Facebook (File Image)
Facebook announced on Wednesday it will ban praise or support for white nationalism and white separatism as part of a stepped-up crackdown on hate speech. The ban will be enforced starting next week at the leading online social network and its image-centric messaging service Instagram.
"It's clear that these concepts are deeply linked to organized hate groups and have no place on our services," the social network said in a statement. Facebook policies already banned posts endorsing white supremacy as part of its prohibition against spewing hate at people based on characteristics such as race, ethnicity or religion.
The ban had not applied to some postings because it was reasoned they were expressions of broader concepts of nationalism or political independence, according to the social network. Facebook said that conversations with academics and "members of civil society" in recent months led it to view white nationalism and separatism as linked to organized hate groups.
"Going forward, while people will still be able to demonstrate pride in their ethnic heritage, we will not tolerate praise or support for white nationalism and separatism," Facebook said. People who enter search terms associated with white supremacy will get results referring them to resources such as Life After Hate which focus on helping people turn their backs on such groups, according to the social network.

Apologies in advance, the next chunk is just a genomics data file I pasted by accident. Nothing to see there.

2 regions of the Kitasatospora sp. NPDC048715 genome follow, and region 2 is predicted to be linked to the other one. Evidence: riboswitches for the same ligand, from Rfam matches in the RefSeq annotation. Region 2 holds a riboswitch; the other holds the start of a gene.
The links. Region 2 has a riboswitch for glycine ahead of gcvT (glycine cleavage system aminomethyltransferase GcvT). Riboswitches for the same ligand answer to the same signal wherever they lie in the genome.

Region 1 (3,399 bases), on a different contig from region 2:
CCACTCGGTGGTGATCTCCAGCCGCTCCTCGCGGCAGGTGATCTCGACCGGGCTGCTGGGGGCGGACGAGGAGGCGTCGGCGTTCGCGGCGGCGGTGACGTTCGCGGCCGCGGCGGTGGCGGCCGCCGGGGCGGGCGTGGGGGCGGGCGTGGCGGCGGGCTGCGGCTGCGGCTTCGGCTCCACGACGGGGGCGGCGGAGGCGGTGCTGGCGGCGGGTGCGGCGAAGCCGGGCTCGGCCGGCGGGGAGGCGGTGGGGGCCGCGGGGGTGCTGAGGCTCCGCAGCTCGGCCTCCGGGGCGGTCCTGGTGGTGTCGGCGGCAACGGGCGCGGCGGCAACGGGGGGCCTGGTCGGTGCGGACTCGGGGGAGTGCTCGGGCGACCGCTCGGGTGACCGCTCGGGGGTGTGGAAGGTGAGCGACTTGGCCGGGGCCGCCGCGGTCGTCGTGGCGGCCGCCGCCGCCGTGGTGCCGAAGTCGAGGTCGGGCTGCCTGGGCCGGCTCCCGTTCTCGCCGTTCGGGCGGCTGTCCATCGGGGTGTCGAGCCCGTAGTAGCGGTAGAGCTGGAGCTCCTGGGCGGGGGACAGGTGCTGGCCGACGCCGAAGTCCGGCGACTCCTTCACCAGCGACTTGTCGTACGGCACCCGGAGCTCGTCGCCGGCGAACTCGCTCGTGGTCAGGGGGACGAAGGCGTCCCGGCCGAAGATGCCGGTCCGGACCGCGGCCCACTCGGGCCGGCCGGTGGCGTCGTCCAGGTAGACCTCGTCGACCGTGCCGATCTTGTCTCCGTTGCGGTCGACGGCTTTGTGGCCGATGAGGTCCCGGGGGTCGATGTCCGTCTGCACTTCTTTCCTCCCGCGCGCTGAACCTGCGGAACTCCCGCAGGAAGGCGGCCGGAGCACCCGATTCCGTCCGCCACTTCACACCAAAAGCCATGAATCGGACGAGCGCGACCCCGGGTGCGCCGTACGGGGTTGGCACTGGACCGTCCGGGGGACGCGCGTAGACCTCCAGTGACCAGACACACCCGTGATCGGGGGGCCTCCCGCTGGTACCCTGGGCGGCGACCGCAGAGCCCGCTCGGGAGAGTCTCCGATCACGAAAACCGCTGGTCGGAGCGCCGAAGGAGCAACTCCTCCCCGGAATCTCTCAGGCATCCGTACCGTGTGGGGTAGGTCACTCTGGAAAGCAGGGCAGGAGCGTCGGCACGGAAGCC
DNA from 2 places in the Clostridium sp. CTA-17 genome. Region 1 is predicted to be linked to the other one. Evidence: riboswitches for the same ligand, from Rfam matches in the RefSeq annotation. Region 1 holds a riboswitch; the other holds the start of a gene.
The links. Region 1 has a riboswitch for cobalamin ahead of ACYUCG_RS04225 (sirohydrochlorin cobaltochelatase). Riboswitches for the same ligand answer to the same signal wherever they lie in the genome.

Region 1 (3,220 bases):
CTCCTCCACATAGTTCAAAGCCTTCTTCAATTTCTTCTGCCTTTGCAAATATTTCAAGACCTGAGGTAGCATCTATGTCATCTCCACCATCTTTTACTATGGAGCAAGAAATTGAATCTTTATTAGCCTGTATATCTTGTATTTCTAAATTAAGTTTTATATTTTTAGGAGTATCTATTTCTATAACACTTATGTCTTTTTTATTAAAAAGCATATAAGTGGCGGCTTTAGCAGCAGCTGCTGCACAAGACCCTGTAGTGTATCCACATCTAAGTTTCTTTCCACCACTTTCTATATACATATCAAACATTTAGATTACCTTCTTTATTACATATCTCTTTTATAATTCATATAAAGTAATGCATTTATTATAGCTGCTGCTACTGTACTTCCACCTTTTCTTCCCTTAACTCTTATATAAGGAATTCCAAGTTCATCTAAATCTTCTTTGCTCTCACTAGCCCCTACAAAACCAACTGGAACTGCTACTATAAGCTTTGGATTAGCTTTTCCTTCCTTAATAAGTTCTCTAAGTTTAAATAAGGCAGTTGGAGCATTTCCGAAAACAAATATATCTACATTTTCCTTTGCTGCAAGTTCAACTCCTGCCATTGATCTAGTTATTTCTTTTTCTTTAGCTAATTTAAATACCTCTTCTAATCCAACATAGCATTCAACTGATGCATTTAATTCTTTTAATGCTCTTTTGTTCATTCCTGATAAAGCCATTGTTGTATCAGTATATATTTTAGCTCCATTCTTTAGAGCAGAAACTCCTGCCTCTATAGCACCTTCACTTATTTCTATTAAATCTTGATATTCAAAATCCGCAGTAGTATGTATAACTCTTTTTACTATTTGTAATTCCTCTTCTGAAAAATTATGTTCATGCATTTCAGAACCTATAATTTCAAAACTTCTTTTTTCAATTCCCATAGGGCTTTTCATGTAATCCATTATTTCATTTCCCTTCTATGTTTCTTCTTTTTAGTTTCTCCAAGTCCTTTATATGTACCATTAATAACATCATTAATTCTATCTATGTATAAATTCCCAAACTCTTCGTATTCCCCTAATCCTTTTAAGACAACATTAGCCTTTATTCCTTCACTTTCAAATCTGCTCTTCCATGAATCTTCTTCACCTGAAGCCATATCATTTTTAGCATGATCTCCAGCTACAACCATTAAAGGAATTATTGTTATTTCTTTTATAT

Amid pressure from governments around the world, Facebook in the past few years has ramped up machine learning and artificial intelligence tools for finding and removing hateful content while remaining open to free expression.
"Unfortunately, there will always be people who try to game our systems to spread hate," Facebook said. "Our challenge is to stay ahead by continuing to improve our technologies, evolve our policies and work with experts who can bolster our own efforts."
Facebook said the new ban would not apply to topics such as American pride and Basque separatism, which "are an important part of people's identity," according to the statement.